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Biography & Autobiography Business

To Make a Killing

Arthur Cutten, the Man Who Ruled the Markets

by (author) Robert Stephens

McGill-Queen's University Press
Initial publish date
Feb 2024
Business, Corporate & Business History
  • Hardback

    Publish Date
    Feb 2024
    List Price
  • eBook

    Publish Date
    Feb 2024
    List Price

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One of the wildest, most spectacular decades in American history, the 1920s were a period of unprecedented growth and mass consumerism. In the New Era, people drank in speakeasies, danced to jazz, idolized gangsters, and bet their life savings on stocks.

Born and raised in a small Canadian town, Arthur Cutten went to Chicago in 1890 with ninety dollars to his name. Through utter ruthlessness, he amassed a fortune trading in grain futures and stocks. Cutten was heralded as the modern Midas, and his every move was followed by the masses, who believed they could get rich quick. But everything changed after the crash of 1929. The heroes of prosperity became the villains of the Great Depression. Determined to crack down on the “banksters,” the Roosevelt administration launched an all-out attack on those it blamed for the collapse – and Cutten was at the top of the list. A US Senate committee probed how he manipulated stock prices. The Grain Futures Administration moved to bar him from trading. And the Bureau of Internal Revenue indicted him for income tax evasion. But the wily operator won on every count: he emerged from the Senate investigation unscathed, maintained his grain trading privileges after a victory in the Supreme Court, and left almost nothing for the tax collectors upon his death.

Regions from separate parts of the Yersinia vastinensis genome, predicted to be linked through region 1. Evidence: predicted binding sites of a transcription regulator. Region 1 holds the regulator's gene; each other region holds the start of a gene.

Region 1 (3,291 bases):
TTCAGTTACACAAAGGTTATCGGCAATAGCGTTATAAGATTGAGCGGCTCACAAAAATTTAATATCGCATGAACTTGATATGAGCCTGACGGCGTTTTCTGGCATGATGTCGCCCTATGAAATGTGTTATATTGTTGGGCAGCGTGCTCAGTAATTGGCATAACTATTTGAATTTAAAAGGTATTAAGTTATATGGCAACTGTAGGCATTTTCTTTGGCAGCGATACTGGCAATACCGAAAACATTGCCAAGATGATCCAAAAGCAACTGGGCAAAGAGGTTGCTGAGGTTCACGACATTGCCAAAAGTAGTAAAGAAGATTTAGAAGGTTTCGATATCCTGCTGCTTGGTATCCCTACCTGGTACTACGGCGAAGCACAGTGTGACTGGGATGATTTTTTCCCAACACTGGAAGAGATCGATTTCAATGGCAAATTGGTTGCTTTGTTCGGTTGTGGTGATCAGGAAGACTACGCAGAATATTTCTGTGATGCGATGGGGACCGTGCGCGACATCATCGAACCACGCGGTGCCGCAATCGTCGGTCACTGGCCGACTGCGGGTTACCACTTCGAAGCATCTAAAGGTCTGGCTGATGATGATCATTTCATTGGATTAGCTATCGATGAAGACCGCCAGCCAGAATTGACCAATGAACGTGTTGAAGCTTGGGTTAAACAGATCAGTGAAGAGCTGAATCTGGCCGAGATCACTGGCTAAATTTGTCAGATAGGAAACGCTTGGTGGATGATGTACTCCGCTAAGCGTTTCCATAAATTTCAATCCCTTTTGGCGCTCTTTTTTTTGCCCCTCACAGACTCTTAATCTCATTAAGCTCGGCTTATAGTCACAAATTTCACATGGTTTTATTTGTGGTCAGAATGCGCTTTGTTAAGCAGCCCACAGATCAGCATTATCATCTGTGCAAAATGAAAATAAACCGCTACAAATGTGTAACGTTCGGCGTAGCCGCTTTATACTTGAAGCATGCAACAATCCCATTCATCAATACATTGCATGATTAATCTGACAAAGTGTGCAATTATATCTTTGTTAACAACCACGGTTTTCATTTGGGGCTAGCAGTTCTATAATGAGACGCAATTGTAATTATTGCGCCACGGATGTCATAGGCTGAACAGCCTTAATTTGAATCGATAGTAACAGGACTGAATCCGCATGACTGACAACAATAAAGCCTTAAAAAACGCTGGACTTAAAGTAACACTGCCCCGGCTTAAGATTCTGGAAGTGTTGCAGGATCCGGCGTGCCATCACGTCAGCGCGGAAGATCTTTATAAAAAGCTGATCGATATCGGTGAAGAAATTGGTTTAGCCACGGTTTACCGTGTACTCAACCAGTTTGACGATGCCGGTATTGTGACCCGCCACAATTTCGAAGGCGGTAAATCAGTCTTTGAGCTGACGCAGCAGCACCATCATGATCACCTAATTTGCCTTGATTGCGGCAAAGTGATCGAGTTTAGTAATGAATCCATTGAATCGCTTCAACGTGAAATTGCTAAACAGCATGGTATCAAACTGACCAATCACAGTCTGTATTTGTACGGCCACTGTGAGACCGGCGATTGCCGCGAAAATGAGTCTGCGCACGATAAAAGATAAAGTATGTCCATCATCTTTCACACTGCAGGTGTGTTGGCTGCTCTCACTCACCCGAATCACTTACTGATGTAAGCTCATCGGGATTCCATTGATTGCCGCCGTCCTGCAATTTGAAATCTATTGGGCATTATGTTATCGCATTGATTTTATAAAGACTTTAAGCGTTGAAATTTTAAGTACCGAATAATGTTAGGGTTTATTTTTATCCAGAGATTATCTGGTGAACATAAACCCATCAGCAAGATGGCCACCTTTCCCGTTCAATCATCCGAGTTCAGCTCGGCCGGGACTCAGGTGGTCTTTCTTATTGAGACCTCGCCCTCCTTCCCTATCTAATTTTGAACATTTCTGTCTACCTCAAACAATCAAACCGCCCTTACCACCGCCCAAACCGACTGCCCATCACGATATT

To Make a Killing tells the tale of Cutten’s journey to fabulous wealth, the forces that propelled him, and the fascinating characters in his life.

About the author

Robert Stephens is a former journalist and president of PR POST. He lives in Toronto and London, Ontario.

Robert Stephens' profile page

Editorial Reviews

To Make a Killing offers a fresh and engaging adventure through the life of a little-known commodity and stock exchange speculator. The book will be a valuable read for anyone interested in financial history or American history.” Joe Martin, co-author of From Wall Street to Bay Street: The Origins and Evolution of American and Canadian Finance

“Cutten was once described by his mentor, the commodity trader James Patten, as ‘not only the most daring, but the most unerring speculator the world has ever known.’ Mr. Stephens’s chronicle is a valiant attempt to shed light on his life.” The Wall Street Journal

“While the history of the financial markets of the early twentieth century has been well documented, To Make a Killing approaches the topic from a new angle, bringing the relatively unknown story of Arthur Cutten to life. Extensively researched, this is an interesting book that deserves to be read.” Angela Redish, Vancouver School of Economics, University of British Columbia